Japanese scientists have found microplastics in clouds, which could be affecting the climate in ways that we don’t yet fully understand.
Microplastics are tiny pieces of plastic, less than 5 millimeters in size, that come from a variety of sources, including industrial wastewater, textiles, car tires, and personal care products. They have already been found in fish, Arctic sea ice, and the snows of the Pyrenees mountains.
To study microplastics in clouds, Japanese scientists collected water samples from the mists that shroud Mount Fuji and Mount Oyama. They used advanced imaging techniques to identify nine different types of polymers and one type of rubber in the microplastics, which ranged in size from 0.028 to 0.037 inches. Each liter of cloud water tested contained between 0.023 and 0.046 pieces of plastic.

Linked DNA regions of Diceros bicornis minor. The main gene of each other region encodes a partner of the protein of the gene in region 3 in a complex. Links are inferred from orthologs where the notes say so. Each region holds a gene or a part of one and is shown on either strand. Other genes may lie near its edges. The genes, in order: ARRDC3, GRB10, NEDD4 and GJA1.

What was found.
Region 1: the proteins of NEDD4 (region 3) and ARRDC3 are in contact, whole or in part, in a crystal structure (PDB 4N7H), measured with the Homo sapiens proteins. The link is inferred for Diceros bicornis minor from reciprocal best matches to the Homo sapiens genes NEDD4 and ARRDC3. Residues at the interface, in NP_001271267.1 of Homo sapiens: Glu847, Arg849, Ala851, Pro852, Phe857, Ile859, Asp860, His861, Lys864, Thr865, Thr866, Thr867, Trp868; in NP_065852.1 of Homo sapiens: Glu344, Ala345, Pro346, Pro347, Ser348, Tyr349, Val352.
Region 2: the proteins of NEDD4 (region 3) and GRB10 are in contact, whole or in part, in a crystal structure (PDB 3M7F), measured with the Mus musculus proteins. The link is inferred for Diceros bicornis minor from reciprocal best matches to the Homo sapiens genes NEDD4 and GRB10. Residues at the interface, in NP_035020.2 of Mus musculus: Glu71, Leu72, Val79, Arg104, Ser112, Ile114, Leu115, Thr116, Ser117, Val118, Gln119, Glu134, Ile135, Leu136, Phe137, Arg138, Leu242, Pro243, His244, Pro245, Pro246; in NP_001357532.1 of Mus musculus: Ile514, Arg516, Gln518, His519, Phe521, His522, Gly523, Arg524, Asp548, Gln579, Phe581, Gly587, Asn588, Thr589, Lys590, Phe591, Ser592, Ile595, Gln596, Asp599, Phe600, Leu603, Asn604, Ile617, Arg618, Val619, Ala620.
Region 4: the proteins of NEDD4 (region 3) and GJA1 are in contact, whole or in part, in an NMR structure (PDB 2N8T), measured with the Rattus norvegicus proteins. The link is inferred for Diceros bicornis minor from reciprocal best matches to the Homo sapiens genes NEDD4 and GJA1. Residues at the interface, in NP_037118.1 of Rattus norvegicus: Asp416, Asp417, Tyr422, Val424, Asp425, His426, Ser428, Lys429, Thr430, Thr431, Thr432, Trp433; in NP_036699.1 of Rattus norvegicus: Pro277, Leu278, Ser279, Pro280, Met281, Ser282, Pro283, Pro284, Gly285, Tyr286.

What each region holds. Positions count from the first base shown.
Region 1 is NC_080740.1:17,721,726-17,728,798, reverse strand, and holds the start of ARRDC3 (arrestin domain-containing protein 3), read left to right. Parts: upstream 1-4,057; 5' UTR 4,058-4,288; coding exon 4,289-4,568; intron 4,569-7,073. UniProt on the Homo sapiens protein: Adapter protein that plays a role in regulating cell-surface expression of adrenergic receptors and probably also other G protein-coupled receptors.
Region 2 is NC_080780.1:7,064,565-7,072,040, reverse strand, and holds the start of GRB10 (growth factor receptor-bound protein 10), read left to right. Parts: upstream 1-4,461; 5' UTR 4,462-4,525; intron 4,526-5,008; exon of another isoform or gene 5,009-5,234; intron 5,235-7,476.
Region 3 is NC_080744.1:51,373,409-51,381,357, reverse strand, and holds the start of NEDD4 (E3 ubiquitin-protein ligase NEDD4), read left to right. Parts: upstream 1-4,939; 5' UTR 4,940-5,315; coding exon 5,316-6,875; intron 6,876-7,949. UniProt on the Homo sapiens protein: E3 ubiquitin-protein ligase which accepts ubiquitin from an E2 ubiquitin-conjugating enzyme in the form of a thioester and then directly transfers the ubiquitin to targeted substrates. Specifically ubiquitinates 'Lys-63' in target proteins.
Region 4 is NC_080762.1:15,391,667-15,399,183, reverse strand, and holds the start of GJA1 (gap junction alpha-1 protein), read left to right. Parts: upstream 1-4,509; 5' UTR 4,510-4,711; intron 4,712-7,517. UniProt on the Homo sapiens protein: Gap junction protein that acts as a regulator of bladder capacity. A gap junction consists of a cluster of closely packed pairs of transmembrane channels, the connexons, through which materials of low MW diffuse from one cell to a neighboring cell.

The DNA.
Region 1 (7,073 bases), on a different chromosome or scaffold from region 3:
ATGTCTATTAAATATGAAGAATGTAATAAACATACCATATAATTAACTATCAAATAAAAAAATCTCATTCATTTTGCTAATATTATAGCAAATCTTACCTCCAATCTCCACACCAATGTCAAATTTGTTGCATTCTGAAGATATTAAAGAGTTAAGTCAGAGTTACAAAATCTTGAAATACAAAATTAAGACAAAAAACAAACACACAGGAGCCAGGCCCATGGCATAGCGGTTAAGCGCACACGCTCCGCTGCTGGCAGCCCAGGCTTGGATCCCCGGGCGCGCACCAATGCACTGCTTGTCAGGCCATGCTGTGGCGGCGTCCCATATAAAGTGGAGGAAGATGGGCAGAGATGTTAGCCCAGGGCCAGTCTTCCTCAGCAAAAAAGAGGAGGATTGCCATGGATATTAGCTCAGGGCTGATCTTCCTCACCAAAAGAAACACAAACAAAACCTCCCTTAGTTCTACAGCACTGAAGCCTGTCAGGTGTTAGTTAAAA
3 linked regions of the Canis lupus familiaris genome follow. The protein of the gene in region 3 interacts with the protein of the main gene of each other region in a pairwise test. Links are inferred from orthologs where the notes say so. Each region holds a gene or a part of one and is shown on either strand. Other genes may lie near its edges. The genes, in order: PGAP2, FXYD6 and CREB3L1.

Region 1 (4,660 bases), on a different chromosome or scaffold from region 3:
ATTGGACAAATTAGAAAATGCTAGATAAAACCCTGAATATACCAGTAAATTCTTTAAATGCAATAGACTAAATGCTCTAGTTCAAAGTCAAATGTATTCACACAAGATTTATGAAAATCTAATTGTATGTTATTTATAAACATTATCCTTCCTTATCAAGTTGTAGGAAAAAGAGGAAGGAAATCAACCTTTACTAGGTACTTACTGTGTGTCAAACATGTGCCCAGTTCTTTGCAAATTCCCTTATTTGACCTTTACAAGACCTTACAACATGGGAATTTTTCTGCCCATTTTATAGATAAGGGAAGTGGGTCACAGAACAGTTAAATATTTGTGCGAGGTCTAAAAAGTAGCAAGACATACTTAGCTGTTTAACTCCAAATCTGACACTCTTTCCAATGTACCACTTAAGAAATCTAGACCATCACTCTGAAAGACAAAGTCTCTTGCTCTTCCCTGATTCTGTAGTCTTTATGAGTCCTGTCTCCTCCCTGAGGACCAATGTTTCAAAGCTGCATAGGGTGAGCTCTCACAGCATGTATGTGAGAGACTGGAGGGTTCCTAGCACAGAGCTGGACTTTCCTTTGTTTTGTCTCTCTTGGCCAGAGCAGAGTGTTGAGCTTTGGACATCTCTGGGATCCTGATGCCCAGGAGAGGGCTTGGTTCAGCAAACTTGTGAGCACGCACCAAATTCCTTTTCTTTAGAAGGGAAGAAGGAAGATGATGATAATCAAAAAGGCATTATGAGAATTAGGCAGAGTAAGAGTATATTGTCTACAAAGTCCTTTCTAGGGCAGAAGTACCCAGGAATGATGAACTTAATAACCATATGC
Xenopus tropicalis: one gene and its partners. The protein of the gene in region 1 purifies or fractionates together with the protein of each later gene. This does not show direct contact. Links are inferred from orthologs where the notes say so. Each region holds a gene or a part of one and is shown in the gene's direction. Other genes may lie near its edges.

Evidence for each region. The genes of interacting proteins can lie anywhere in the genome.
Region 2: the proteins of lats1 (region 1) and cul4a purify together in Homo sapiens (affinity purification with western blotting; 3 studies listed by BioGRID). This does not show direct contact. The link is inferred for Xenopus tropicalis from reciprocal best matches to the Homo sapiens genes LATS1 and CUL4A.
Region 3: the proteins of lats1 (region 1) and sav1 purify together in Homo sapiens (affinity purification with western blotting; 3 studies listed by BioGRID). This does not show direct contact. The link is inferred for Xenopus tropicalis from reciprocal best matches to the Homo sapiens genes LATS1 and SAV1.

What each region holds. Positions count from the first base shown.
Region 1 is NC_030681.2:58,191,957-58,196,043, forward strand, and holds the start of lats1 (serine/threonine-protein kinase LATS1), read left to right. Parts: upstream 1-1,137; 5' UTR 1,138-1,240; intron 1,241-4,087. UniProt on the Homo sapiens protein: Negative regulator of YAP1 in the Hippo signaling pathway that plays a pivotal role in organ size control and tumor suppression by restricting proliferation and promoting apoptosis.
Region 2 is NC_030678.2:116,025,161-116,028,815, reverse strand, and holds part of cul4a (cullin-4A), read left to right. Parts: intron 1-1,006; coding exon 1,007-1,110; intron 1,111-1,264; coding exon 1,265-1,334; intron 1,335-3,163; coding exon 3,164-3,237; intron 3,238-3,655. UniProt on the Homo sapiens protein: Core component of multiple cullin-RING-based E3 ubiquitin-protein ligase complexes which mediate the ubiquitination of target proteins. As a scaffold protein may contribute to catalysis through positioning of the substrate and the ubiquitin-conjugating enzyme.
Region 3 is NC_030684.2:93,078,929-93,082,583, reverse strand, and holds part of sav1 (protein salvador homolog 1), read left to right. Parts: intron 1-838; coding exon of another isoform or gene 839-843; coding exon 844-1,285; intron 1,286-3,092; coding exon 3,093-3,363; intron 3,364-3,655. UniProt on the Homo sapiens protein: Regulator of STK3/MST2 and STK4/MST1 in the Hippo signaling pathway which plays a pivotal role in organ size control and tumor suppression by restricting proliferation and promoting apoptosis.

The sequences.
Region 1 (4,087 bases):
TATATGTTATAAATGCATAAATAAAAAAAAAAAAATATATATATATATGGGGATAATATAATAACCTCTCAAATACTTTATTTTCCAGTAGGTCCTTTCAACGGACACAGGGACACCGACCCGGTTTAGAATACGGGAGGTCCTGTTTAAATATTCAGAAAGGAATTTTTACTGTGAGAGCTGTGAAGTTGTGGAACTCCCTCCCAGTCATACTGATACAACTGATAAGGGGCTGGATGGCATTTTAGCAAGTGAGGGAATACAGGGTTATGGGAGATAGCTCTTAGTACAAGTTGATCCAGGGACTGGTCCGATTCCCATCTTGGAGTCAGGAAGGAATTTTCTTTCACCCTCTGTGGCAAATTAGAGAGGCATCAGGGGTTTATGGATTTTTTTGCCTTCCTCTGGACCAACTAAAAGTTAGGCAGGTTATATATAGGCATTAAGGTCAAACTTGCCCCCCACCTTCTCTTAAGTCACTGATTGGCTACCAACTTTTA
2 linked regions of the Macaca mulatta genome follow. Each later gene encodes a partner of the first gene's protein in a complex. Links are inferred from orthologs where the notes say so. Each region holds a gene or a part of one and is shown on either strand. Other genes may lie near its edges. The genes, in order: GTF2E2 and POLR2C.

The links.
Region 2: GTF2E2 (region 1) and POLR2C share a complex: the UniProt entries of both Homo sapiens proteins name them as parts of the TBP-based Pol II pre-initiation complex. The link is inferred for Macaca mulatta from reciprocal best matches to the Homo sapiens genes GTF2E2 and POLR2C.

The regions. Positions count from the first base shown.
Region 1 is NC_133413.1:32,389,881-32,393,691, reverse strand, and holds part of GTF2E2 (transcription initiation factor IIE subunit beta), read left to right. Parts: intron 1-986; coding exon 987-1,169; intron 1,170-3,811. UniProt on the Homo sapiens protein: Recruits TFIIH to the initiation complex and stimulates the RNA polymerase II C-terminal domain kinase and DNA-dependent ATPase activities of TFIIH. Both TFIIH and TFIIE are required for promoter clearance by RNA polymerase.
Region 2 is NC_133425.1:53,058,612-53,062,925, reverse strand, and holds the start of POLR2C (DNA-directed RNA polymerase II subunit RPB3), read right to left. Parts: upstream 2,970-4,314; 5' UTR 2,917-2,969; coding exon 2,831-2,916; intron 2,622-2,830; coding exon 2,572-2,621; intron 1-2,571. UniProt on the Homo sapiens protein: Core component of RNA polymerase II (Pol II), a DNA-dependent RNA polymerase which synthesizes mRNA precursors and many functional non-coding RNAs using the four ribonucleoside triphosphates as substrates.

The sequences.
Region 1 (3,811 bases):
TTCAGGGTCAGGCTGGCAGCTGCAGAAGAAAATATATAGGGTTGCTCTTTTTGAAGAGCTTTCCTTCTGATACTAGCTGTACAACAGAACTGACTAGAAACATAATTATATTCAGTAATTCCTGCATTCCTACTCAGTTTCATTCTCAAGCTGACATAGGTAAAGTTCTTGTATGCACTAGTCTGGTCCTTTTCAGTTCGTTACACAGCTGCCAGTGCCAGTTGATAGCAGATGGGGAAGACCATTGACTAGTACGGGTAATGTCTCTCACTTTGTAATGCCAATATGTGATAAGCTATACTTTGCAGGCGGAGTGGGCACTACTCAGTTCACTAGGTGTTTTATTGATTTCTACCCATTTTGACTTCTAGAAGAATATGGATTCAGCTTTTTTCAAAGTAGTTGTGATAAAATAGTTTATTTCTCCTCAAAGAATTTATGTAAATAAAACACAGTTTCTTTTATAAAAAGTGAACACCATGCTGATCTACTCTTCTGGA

When microplastics reach the upper atmosphere and are exposed to sunlight, they break down and release greenhouse gases. The scientists say that this could have a significant impact on the climate, but more research is needed to understand the mechanisms of transport and degradation.
“Ten million tons of these plastic bits end up in the ocean, released with the ocean spray, and find their way into the atmosphere. This implies that microplastics may have become an essential component of clouds, contaminating nearly everything we eat and drink via ‘plastic rainfall’”, the university said in announcing the new research findings.
“As far as we know, this is the first time anyone has reported on microplastics in the water of clouds.”
Reference- National Geographic, Journal Environmental Chemistry Letters, Waseda University PR, Al Jazeera story